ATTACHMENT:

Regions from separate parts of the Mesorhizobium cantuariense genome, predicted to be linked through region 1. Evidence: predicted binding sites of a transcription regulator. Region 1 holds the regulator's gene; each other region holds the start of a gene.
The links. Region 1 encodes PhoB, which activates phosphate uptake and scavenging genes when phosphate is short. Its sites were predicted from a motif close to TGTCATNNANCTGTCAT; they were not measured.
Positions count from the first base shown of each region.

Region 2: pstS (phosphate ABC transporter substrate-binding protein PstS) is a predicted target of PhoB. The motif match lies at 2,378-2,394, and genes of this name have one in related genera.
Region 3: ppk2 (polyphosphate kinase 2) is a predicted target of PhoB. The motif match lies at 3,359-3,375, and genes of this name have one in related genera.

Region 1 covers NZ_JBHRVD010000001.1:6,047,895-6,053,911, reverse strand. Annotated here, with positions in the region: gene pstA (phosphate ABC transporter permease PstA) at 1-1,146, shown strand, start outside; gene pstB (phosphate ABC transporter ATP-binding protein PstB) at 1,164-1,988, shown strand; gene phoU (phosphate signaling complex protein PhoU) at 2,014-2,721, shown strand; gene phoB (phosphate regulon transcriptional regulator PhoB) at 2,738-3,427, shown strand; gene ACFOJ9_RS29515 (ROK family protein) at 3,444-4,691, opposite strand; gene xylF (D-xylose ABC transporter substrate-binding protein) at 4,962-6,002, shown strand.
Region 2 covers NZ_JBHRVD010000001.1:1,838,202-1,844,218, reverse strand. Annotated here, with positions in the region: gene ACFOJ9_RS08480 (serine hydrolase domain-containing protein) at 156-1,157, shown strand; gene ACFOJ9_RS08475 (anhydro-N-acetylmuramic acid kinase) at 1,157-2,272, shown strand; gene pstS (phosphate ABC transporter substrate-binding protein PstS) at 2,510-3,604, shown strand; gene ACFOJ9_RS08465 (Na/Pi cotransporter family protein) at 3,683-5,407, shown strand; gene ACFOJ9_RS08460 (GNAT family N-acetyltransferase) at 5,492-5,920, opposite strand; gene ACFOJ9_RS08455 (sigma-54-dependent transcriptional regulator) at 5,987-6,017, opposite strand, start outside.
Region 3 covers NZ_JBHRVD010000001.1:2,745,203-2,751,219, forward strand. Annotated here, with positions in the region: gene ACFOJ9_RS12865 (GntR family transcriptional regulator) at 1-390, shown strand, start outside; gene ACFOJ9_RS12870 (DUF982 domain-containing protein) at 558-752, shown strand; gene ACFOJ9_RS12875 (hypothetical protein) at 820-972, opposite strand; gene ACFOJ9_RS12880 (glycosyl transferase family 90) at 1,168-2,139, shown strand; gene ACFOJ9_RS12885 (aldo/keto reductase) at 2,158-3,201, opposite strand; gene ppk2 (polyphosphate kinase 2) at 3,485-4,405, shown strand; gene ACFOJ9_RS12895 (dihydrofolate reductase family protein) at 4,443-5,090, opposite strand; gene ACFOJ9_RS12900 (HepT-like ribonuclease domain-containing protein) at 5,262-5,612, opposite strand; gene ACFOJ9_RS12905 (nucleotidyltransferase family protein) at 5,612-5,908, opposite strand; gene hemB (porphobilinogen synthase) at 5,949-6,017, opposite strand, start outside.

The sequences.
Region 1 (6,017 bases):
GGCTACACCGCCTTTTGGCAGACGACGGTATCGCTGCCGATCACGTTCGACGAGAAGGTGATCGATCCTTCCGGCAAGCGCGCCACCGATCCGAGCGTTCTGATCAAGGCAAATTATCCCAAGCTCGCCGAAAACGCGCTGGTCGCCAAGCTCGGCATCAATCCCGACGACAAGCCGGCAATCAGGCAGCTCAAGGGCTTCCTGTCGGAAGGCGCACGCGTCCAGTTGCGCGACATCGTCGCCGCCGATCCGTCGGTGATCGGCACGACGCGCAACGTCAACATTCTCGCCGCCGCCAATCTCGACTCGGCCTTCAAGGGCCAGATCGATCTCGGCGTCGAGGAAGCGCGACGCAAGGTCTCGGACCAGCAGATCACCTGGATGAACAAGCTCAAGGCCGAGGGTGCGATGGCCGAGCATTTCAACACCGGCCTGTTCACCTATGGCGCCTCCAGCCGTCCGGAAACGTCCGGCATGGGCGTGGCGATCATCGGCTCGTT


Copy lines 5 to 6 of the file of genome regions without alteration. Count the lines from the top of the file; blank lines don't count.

Region 3: ppk2 (polyphosphate kinase 2) is a predicted target of PhoB. The motif match lies at 3,359-3,375, and genes of this name have one in related genera.

Region 1 covers NZ_JBHRVD010000001.1:6,047,895-6,053,911, reverse strand. Annotated here, with positions in the region: gene pstA (phosphate ABC transporter permease PstA) at 1-1,146, shown strand, start outside; gene pstB (phosphate ABC transporter ATP-binding protein PstB) at 1,164-1,988, shown strand; gene phoU (phosphate signaling complex protein PhoU) at 2,014-2,721, shown strand; gene phoB (phosphate regulon transcriptional regulator PhoB) at 2,738-3,427, shown strand; gene ACFOJ9_RS29515 (ROK family protein) at 3,444-4,691, opposite strand; gene xylF (D-xylose ABC transporter substrate-binding protein) at 4,962-6,002, shown strand.